150 ft (40 ft
V, S, M
, up to 1 minute
Until the spell ends, freezing rain and sleet fall in a 20-foot-tall cylinder with a 40-foot radius centered on a point you choose within range. The area is heavily obscured, and exposed flames in the area are doused.
The ground in the area is covered with slick ice, making it difficult terrain. When a creature enters the spell's area for the first time on a turn or starts its turn there, it must make a Dexterity saving throw. On a failed save, it falls prone.
If a creature starts its turn in the spell's area and is concentrating on a spell, the creature must make a successful Constitution saving throw against your spell save DC or lose concentration.
a pinch of dust and a few drops of water
Tempestas di Pluvia Glacialis
Verbal Component (Alternative):
I summon forth, a freezing gale;
A storm of sleet, rain and hail. Classes:
Druid, Sorcerer, Wizard, RogueDomain:
Cold, TempestSource: Player's Handbook [5th Edition] (page 276)
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Below are commonly asked questions about this spell. Some of the information is pulled official D&D sources (such as books and the twitter feeds of D&D officials), but other information is derived from forums and online discussions. As always, it is up to the DM to decide how they wish to spell questions. If you have a FAQ about this spell that you feel other DM's may wish to know, please send us the message!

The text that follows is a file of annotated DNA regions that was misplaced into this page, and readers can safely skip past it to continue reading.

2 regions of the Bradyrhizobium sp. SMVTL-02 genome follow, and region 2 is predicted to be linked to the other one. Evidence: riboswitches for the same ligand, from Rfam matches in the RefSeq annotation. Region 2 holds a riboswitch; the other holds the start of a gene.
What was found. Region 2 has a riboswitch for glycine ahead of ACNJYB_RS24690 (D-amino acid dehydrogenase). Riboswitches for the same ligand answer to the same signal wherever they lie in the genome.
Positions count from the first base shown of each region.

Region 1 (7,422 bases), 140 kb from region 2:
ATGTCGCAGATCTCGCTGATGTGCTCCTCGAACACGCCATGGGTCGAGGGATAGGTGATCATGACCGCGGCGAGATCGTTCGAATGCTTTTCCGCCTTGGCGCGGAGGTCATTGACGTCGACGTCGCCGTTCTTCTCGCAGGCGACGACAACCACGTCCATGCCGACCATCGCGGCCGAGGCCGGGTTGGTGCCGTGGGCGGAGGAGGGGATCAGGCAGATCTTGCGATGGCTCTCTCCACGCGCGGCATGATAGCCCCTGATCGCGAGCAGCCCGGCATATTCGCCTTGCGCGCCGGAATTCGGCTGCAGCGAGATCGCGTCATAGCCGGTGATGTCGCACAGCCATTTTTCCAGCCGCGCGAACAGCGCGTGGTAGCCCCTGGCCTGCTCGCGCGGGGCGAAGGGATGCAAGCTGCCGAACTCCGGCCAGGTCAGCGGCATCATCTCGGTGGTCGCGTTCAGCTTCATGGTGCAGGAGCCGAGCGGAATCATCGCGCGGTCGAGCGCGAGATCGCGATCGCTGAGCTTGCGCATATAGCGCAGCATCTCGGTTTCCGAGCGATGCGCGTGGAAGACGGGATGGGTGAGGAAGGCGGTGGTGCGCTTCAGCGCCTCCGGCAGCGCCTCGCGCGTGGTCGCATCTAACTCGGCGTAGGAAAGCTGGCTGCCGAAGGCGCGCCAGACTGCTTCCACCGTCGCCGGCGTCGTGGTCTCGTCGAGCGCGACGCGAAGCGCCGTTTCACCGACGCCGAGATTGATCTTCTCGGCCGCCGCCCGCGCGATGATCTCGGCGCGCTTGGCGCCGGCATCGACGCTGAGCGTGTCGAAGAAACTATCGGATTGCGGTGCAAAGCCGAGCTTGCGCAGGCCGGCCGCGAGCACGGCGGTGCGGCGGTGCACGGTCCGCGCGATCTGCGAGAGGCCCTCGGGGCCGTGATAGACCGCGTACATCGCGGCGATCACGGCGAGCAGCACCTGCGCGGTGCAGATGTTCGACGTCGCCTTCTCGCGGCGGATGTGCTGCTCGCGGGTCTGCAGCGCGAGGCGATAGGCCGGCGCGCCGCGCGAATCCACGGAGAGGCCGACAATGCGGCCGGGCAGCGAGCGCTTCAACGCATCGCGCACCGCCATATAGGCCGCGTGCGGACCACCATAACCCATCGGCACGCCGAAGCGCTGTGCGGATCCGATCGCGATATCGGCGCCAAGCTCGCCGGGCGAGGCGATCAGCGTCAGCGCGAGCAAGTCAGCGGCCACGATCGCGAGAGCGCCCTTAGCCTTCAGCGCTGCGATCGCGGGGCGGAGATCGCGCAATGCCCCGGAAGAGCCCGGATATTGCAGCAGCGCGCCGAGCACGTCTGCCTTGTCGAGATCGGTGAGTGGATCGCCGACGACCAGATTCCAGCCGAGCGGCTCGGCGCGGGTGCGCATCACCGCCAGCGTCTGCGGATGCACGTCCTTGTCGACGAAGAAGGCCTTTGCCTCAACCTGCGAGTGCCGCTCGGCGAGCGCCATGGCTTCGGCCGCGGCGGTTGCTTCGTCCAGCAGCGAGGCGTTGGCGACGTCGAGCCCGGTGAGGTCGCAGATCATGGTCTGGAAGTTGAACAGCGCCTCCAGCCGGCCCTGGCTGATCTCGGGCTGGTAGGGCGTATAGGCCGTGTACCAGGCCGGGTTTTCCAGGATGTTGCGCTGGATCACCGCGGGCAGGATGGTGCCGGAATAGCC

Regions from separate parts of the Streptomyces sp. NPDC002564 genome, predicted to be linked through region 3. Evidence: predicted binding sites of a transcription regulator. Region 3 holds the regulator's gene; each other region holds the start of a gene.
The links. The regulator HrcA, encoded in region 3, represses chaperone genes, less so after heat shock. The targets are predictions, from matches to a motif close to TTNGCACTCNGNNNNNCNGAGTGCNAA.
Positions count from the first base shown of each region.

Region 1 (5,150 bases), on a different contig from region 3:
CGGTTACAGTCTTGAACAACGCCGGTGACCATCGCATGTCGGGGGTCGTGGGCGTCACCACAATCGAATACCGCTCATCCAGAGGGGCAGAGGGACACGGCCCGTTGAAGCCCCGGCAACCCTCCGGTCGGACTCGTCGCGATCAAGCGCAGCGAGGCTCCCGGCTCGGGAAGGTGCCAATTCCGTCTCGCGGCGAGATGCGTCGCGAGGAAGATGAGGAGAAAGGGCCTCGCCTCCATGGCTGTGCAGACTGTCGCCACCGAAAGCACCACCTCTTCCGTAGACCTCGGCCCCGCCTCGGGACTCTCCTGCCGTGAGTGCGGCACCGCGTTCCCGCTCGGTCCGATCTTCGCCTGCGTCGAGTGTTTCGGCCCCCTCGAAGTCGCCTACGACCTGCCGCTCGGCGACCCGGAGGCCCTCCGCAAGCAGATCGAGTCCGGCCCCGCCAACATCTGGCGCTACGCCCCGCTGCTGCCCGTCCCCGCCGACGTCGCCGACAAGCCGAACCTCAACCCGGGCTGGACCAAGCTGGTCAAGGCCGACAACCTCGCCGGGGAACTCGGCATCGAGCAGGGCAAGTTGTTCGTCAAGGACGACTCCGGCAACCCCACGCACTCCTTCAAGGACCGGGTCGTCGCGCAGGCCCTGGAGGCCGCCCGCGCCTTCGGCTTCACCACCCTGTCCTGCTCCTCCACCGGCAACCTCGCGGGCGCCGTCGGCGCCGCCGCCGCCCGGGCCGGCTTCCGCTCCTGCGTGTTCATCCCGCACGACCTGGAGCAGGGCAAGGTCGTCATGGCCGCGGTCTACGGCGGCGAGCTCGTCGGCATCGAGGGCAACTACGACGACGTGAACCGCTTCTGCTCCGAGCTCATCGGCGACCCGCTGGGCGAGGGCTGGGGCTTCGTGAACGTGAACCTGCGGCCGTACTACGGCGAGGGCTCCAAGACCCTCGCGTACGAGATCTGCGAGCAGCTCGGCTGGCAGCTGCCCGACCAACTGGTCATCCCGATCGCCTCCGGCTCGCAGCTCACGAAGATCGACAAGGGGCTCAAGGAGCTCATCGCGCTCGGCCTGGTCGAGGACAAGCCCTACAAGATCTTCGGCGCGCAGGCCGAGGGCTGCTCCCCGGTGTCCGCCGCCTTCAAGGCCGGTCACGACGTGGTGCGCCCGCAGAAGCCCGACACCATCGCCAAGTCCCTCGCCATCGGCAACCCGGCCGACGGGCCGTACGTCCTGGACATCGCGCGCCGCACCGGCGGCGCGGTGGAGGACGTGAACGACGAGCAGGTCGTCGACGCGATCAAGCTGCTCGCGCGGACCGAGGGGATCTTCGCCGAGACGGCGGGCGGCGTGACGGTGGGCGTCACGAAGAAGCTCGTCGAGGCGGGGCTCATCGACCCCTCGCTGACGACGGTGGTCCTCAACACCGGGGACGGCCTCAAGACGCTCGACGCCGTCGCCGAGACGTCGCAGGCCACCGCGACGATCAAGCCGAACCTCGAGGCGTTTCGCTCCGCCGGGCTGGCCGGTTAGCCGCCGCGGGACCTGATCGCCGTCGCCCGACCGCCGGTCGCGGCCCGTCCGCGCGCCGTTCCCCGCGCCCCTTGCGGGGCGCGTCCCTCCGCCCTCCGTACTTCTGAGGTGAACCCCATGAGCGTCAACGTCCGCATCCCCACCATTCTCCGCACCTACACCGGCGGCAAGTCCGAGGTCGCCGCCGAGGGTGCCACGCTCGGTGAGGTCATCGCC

Does sleet storm deal damage when you cast it?
No. The spell clearly states:
When a creature enters the spell's area for the first time on a turn or starts its turn there
In addition, the Sage Advice Compendium verifies:
Some spells and other game features create an area of effect that does something when a creature enters that area for the first time on a turn or when a creature starts its turn in that area. On the turn when you cast such a spell, you're primarily setting up hurt for your foes on later turns.
Can you throw a creature into sleet storm's area of effect to cause damage?
Yes, if you are capable of doing do. However that a creature is subjected to such an area of effect only the first time
it enters the area on a turn.
The official Sage Advice Compendium verifies:
Entering such an area of effect needn't be voluntary, unless a spell says otherwise. You can, therefore, hurl a creature into the area ... We consider that clever play, not an imbalance, so hurl away! Keep in mind, however, that a creature is subjected to such an area of effect only the first time it enters the area on a turn. You can't move a creature in and out of it to damage it over and over again on the same turn.
Other Planes and Effects
Below is information about this spell as it relates to other planes and area of effects (i.e. underwater). Some of the information is pulled official D&D sources (such as books and the twitter feeds of D&D officials), but other information is derived from forums and online discussions. As always, it is up to the DM to decide how they wish to handle spell effects.
Underwater - Verbal Component
Official rules have been verified by Jeremy Crawford - "No rule prohibits verbal components from working underwater. Keep in mind that if you're talking, you're not holding your breath." Hence, while submerged underwater and holding its breath, a creature can cast a spell that requires a verbal component. After casting the spell, if the creature can't breathe underwater, it immediately runs out of breath. The creature can survive for a number of rounds equal to its Constitution modifier (minimum of 1 round).